Q&A: CONCERT PARTIES EXPLAINED

Q. WHAT IS A CONCERT PARTY?

A. A concert party is a group of people acting together to take over a target company. For example, when two major shareholders, perhaps owning about 15 per cent of the business each, attempt to replace a management team they believe is incompetent. The 30 per cent threshold at which a mandatory offer must be made is considered to have been reached when a concert party jointly hold 30 per cent of the shares.

Q. WHY IS THE ISSUE SO CRITICAL TO THE M&B TAKEOVER?

A. If Lewis secures the Irish tycoons’ support, they will jointly hold about 43 per cent of the business. This would make it extremely hard for the remaining shareholders, who include Standard Life, to reject any takeover offer the two parties subsequently make, however low. So the rules protect minority stakeholders, who lose out on receiving the price their investment deserves if the company is sold for less than its market price.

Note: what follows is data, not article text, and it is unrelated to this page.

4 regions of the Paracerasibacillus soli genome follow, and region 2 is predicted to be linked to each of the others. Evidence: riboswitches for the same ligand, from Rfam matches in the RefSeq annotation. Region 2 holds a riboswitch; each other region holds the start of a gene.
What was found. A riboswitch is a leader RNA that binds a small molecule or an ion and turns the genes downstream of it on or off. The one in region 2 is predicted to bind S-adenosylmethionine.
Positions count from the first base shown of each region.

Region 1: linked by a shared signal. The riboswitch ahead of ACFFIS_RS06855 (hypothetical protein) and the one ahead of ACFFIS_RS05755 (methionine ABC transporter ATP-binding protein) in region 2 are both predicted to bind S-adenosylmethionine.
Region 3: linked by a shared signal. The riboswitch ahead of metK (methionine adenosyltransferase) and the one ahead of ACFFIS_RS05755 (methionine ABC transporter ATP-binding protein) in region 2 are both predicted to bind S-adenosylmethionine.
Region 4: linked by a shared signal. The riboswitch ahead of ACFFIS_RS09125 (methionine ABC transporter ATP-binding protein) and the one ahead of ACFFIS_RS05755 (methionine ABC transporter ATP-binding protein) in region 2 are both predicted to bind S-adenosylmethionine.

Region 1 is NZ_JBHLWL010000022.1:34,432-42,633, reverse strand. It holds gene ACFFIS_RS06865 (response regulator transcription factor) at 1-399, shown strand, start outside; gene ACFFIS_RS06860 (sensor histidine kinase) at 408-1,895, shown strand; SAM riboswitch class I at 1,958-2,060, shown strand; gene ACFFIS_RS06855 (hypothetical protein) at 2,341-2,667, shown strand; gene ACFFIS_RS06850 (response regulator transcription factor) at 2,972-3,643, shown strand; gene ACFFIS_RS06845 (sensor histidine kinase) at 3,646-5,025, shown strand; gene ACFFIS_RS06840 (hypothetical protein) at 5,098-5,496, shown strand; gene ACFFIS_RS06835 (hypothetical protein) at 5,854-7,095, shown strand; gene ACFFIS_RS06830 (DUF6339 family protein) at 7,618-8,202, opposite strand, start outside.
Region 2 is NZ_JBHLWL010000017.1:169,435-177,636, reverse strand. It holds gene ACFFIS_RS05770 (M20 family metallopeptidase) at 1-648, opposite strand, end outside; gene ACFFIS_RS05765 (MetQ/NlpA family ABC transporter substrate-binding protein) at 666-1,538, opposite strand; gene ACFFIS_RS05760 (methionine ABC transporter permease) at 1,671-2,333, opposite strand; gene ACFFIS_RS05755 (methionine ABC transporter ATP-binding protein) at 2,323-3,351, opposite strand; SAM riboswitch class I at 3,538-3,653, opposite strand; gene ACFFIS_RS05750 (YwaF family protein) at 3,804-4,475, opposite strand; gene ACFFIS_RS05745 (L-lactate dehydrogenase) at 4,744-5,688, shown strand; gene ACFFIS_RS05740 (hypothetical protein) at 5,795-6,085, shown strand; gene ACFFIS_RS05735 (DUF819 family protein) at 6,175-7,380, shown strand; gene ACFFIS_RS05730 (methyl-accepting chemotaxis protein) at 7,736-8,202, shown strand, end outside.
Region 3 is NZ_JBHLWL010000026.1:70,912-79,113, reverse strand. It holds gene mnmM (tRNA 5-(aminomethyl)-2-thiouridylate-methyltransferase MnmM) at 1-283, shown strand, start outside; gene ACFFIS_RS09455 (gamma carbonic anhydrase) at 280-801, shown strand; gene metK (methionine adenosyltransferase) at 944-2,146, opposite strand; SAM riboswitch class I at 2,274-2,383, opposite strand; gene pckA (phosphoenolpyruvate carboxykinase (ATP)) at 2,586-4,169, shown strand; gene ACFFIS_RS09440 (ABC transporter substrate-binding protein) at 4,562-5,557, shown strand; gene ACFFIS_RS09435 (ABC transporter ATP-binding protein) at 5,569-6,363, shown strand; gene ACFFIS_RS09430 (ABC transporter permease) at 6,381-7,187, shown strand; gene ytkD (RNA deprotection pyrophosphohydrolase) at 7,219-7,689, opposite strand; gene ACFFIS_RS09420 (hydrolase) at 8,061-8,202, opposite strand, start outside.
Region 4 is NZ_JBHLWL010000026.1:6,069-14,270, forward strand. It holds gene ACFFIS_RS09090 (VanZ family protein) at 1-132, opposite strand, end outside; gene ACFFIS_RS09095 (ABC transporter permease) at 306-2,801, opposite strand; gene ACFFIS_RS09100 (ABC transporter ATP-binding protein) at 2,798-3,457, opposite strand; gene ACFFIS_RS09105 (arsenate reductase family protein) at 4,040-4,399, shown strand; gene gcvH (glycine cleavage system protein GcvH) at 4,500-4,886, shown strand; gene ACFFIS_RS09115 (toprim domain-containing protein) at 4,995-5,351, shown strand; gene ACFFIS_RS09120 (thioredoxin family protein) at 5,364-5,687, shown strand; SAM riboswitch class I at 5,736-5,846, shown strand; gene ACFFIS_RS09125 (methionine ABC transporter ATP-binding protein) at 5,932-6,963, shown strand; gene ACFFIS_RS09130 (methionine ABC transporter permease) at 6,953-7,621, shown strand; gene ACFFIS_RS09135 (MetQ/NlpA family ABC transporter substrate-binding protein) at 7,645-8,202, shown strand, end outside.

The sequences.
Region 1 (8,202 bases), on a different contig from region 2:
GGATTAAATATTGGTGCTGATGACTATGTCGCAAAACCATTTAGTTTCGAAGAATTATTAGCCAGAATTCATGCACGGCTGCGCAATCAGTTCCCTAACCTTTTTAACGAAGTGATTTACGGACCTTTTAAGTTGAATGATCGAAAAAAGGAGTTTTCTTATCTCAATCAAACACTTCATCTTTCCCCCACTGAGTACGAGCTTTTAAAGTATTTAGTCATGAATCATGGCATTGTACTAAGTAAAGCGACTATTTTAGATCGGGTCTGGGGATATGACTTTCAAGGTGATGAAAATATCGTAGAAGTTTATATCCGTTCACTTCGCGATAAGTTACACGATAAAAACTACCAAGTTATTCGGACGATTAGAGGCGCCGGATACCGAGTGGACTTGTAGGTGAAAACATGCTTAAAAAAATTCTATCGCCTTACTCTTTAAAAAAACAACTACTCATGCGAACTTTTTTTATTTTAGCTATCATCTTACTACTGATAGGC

Q. WHAT HAPPENS NEXT?

A. The City is waiting for the next move from Lewis’s investment vehicle Piedmont, which has until 17 October to come back with a firm bid, or from a statement from Elpida, the investment vehicle owned by McManus and Magnier. But some commentators have suggested Lewis is not planning to take control of M&B, just to put it in play to attract a third-party counterbid to secure a better return on his stake.